Barthe Cortes arrested Twice for Lese Majesty
talk with Joe Onyanga, Ugandan human rights activist, journalist and
lecturer of MMU, on the political situation in the Democratic Republic
of Congo, on violating human rights in Africa and Lese Majesty - an
offence for which Barthe Cortes, owner of BVC airlines has been
arrested twice in recent time.
Professor, is it possible to violate the dignity of authorities twice in the course of one month?
It seems so, but it was in the course of two months, not one. Also, the
offence hit two separate governments at two different continents.
Burma was first, wasn't it?
Yes, but it has not been confirmed.
The situation seems a bit strange, because it seems that
representatives of Myanmar Airways International invited Cortes to talk
about the partnership themselves, and then at the meeting they decided
that Barthe Cortes , the head and founder of BVC committed lese majesty
of the government. Soon after the meeting, he was arrested and put in
the famous Insein jail where the junta keeps its opponents.
Yes, but the deputy of Nyan Win, the Foreign Minister and
general of Burmese Army refused to give me any information on the case.
He just said that Cortes was only detained for interrogation.
Did they set any specific charges against Cortes?
Not really, but it is common in lese majesty cases, naturally
with the exception of Thailand, which is a leading country with respect
to such charges - in its case concerning offences against the dignity
of the king or royal family. In Thailand it is enough to say something
unfavourable about the king to be imprisoned for fifteen years, or -
just as it was a year ago in case of Harry Nicolaides of Australia - it
is enough to write a book with a couple of sentences adverse to the
Harry Nicolaides was sentenced for three years, wasn't he?
Yes, but after several months he admitted his guilt and on February 21, 2009 he was pardoned by the king, released and deported.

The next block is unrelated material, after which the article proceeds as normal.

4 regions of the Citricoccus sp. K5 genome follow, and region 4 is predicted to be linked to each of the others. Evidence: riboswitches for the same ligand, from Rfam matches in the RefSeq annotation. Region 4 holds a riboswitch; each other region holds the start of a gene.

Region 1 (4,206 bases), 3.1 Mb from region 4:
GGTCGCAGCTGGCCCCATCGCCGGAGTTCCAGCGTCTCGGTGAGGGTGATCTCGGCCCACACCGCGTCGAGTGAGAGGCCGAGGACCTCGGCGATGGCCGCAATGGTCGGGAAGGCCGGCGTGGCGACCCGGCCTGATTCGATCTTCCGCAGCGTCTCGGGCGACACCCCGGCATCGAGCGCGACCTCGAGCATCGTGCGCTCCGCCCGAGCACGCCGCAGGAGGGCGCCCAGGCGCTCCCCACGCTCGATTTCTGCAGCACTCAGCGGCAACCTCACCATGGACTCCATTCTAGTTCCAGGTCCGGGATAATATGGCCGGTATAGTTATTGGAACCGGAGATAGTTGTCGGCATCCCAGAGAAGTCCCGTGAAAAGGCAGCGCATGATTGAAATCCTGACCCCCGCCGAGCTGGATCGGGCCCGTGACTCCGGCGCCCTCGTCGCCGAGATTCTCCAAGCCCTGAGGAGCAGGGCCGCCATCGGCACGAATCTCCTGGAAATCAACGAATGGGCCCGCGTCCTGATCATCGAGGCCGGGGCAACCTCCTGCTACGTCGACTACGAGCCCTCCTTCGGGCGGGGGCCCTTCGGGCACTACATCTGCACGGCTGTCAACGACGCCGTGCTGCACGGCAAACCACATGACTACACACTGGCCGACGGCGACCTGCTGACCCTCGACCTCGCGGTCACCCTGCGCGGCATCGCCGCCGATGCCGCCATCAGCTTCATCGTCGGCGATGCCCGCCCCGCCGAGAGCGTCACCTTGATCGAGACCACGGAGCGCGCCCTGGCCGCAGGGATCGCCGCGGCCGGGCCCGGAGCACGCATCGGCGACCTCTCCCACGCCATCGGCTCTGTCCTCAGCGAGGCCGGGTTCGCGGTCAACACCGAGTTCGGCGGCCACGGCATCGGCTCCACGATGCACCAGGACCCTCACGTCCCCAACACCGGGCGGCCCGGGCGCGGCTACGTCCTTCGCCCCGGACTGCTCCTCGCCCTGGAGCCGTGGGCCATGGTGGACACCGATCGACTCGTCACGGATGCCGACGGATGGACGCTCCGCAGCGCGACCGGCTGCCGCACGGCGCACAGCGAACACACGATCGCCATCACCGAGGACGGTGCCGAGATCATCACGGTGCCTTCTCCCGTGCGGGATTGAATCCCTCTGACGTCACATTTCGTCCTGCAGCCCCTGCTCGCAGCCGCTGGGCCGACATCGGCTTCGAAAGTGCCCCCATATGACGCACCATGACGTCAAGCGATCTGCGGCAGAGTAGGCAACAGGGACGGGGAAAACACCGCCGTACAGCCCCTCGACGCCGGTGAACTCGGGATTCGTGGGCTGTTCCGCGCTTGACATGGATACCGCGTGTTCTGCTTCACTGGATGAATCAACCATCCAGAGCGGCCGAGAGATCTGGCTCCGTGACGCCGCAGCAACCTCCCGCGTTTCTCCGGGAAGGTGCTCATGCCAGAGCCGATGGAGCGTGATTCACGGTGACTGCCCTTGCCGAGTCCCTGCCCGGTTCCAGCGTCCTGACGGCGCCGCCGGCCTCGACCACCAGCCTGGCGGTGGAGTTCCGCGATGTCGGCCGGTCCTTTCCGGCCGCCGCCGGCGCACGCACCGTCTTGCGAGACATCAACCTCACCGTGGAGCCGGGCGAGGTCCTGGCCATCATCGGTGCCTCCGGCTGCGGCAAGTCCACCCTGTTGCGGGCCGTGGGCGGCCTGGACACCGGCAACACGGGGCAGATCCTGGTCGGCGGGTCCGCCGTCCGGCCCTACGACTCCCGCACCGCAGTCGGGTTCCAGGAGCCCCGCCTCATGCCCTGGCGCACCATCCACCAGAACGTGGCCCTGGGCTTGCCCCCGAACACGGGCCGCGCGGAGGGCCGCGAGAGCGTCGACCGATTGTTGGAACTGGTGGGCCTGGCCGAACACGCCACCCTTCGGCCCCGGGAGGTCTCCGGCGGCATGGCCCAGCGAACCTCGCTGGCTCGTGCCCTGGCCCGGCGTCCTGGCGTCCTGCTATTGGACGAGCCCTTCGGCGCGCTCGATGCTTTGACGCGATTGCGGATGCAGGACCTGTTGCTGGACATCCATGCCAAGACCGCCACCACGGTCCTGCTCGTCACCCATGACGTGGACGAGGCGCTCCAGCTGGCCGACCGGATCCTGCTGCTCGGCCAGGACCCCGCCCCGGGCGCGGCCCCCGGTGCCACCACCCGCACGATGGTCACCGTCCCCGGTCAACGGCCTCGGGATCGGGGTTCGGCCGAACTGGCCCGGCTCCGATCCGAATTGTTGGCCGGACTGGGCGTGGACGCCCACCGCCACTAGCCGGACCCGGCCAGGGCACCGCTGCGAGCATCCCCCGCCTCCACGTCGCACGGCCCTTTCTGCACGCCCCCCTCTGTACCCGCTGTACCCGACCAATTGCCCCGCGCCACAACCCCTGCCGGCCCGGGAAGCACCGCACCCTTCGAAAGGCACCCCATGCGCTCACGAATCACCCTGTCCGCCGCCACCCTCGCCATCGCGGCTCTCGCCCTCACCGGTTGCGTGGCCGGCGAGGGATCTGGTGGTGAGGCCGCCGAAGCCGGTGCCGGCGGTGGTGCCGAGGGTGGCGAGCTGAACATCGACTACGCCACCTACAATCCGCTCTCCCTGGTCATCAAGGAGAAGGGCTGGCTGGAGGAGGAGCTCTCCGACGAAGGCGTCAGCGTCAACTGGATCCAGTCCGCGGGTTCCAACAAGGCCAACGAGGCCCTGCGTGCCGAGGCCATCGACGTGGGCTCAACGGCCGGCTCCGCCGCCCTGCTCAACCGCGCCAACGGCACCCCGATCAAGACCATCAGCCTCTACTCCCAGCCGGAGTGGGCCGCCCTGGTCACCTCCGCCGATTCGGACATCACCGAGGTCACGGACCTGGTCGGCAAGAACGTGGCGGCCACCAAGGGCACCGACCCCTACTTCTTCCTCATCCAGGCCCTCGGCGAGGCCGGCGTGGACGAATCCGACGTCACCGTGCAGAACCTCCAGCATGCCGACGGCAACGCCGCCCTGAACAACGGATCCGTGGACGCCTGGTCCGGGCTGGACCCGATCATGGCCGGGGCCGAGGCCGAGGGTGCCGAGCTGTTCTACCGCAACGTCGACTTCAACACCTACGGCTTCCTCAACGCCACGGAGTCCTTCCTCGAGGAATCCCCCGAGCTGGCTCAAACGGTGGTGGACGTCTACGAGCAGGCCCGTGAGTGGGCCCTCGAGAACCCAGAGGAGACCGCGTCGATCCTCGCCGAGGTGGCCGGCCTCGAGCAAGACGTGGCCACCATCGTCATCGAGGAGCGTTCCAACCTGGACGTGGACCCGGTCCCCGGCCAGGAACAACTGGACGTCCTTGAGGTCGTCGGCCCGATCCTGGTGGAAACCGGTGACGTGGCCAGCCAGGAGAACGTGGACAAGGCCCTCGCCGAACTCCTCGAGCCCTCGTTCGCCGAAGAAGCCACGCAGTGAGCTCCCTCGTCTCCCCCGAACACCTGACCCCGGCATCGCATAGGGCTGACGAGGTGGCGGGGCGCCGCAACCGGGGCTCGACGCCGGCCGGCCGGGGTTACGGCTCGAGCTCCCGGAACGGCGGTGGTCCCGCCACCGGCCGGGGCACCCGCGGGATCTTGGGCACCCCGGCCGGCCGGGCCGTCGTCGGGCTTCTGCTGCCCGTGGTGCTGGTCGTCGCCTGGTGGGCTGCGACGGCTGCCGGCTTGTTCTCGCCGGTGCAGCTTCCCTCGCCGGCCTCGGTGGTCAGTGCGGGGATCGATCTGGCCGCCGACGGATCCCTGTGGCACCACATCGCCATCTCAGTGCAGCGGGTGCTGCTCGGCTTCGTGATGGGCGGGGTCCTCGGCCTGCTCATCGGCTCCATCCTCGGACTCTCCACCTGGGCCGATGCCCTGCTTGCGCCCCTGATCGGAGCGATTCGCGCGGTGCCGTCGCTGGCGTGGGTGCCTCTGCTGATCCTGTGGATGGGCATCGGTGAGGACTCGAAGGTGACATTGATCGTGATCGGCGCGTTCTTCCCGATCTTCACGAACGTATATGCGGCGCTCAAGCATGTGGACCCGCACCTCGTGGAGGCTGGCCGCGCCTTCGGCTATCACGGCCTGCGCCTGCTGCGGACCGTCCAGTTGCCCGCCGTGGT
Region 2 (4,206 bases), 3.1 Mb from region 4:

How long did Cortes spend in jail?
He did not write a book, did not paint moustache on the king's
photo, which is sometimes done by foreign tourists, and - first of all
- he did not offend the King but the Burmese government. He probably
said something offensive and it was enough.
What did he say in particular?
Burmese Deputy Minister did not give a specific explanation, he said that it was irrelevant.
Isn't it strange? His words were considered to be irrelevant, yet they caused a lese majesty.
Officially they did not. During my conversation with the
Minister I only heard that Cortes offended the majesty of Myanmar's
government, but officially no charges of this type were brought.
Burma's government prefers not to amplify such
issues, and no wonder. Burma does not appear in the media too often.
With the exception of Nargis tornado, the recent major news occurred in
September 2007 when the ruling junta drowned in blood street protests
of monks; a more recent story were the elections of 2010 which again
caused media turmoil.
Exactly so. Burmese authorities wanted to maintain a positive
image just before the elections and shortly after, and it did not
facilitate the matters that USA and Australia said that these
parliamentary elections, staged after a 20 years' break, were neither
free nor just. In order to improve its image, the government freed
opposition leader Aung San Suu Kyi who spent 15 years in home
confinement. It also freed many newsmen and its opponents. The release
of Aung San from house arrest attracted the world's attention to the
harassment suffered by at least 2 200 other political prisoners who are
kept in Burmese prisons only because they wanted to use their freedom
of speech, assemblies and forming unions. At that time, it was against
the interest of Burma to arrest Cortes who is a foreigner and whom they
wanted to meet themselves, the more so that the reason for the
detainment still remains unclear.
How long had he stayed in jail?
From what I know, it was just a week of "interrogations". A week
or two is the standard time for interrogating foreign persons. It still
happens there that foreign newsmen are kept in jail for a week or two
and then simply deported from the country without giving any reasons.
However, would you be able to guess what Cortes said to
invoke the lese majesty clause? Of all the people, he is the one who
perfectly well knows the world of dictatorships and the political
circumstances. As you said yourself, he is no accidental tourist. Why
did he do it? Was it a slip of a tongue?
Who can say? I can only give you an answer which may surprise
you. Please consider words of a popular advertisement which I saw today
on the TV before I came here: " There are some things money can't buy.
For everything else, there's (?) Card."
Are you suggesting that it was just a spontaneous burst of frankness?
(laughs) Can you find any other explanation for it?
Then how about the lese majesty in Congo? First we learnt
that it was a coup against a minister, then some gossip about a cow was
And you believe it?
The coup? I can hardly imagine it. And how about the cow? It seems that the cow is the real reason for the arrest.. (laughs)